What is act?

  • (noun): A short theatrical performance that is part of a longer program.
    Example: "He did his act three times every evening"
    Synonyms: routine, number, turn, bit
    See also — Additional definitions below

Some articles on act:

Qui Tam
... in England and Wales following the Common Informers Act 1951 but, as of 2010, remains current in the United States under the False Claims Act, 31 U.S.C ... Court, and in September of that year, the enactment of the Leahy-Smith America Invents Act effectively removed qui tam remedies from ยง 292 ...
European Communities Act 1972 (UK)
... The European Communities Act 1972 (c. 68) is an Act of the Parliament of the United Kingdom providing for the incorporation of European Community law into the domestic law of the United Kingdom ... It is not to be confused with the Irish law of the same name, Act No ...
Qui Tam - False Claims Act
... The False Claims Act (31 U.S.C ... The act of filing such actions is informally called "whistleblowing." Persons filing under the Act stand to receive a portion (usually about 15-25 percent) of any recovered damages ... The Act provides a legal tool to counteract fraudulent billings turned in to the Federal Government ...
Racketeer Influenced And Corrupt Organizations Act
... Racketeer Influenced and Corrupt Organizations Act, commonly referred to as the RICO Act or simply RICO, is a United States federal law that provides for extended ... The RICO Act focuses specifically on racketeering, and it allows for the leaders of a syndicate to be tried for the crimes which they ordered others to do or assisted them ... RICO was enacted by section 901(a) of the Organized Crime Control Act of 1970 (Pub.L ...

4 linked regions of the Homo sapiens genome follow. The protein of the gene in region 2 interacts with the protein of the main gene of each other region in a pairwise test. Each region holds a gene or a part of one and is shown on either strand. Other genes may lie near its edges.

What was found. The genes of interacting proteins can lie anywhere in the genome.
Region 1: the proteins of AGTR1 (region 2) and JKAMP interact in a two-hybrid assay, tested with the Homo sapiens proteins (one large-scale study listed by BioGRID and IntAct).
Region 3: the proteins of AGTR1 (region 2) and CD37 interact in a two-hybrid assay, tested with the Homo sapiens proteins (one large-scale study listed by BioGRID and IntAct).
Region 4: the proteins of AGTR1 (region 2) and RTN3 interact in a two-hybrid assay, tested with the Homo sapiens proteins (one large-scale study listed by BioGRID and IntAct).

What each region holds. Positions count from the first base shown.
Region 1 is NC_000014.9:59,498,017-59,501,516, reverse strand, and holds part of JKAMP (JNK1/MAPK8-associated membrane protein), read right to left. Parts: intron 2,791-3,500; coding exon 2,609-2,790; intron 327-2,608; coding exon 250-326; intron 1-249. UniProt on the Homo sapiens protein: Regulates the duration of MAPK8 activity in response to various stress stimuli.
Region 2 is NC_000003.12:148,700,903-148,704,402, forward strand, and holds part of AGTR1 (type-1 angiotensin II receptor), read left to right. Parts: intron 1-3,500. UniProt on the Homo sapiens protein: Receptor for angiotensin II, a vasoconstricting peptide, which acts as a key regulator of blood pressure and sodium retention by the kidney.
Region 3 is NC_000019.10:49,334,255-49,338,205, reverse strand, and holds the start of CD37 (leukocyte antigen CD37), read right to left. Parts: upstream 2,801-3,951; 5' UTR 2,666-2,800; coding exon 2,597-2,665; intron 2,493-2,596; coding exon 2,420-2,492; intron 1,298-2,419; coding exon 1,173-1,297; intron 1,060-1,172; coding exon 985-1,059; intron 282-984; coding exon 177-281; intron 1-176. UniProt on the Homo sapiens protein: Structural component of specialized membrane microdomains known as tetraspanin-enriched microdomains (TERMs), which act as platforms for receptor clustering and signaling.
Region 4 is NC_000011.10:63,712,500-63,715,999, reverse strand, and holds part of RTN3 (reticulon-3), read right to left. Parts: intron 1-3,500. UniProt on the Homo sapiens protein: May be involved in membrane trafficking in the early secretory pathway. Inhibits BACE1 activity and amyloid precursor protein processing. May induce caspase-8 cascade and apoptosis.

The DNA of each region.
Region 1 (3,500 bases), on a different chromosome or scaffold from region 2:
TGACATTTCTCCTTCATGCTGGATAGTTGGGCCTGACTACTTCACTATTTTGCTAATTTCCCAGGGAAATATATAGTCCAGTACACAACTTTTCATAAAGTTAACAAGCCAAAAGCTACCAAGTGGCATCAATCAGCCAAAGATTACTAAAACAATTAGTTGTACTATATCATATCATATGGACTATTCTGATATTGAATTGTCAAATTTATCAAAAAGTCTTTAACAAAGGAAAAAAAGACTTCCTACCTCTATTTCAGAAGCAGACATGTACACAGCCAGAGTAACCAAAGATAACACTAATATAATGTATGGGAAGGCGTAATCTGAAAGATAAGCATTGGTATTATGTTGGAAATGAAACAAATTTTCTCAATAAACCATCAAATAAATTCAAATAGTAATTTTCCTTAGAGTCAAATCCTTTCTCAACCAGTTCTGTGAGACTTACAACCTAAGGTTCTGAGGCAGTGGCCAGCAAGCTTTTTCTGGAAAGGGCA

Fiorello La Guardia - Early Political Career - Return To Congress
... His major legislation was the Norris-LaGuardia Act, cosponsored with Nebraska senator George Norris in 1932 ... the enactment of the Clayton Antitrust Act in 1914 and the end of the 1920s ... in defining and restricting their jurisdiction, the act forbids issuance of injunctions to sustain anti-union contracts of employment, to prevent ceasing or ...

More definitions of "act":

  • (verb): Have an effect or outcome; often the one desired or expected.
    Example: "The breaks of my new car act quickly"
    Synonyms: work
  • (noun): A subdivision of a play or opera or ballet.
  • (verb): Be suitable for theatrical performance.
    Example: "This scene acts well"
  • (verb): Discharge one's duties.
    Example: "She acts as the chair"; "In what capacity are you acting?"
  • (verb): Be engaged in an activity, often for no particular purpose other than pleasure.
  • (verb): Behave in a certain manner; show a certain behavior; conduct or comport oneself.
    Example: "You should act like an adult"
    Synonyms: behave, do
  • (noun): A manifestation of insincerity.
    Example: "He put on quite an act for her benefit"
  • (verb): Pretend to have certain qualities or state of mind.
    Synonyms: play, act as
  • (noun): A legal document codifying the result of deliberations of a committee or society or legislative body.
    Synonyms: enactment
  • (verb): Play a role or part.
    Example: "She wants to act Lady Macbeth, but she is too young for the role"
    Synonyms: play, represent
  • (verb): Perform an action, or work out or perform (an action).
    Example: "Think before you act"; "The governor should act on the new energy bill"
    Synonyms: move

Famous quotes containing the word act:

    Without being forgiven, released from the consequences of what we have done, our capacity to act would ... be confined to one single deed from which we could never recover; we would remain the victims of its consequences forever, not unlike the sorcerer’s apprentice who lacked the magic formula to break the spell.
    Hannah Arendt (1906–1975)

    The act of bellringing is symbolic of all proselytizing religions. It implies the pointless interference with the quiet of other people.
    Ezra Pound (1885–1972)

    It was the most ungrateful and unjust act ever perpetrated by a republic upon a class of citizens who had worked and sacrificed and suffered as did the women of this nation in the struggle of the Civil War only to be rewarded at its close by such unspeakable degradation as to be reduced to the plane of subjects to enfranchised slaves.
    Anna Howard Shaw (1847–1919)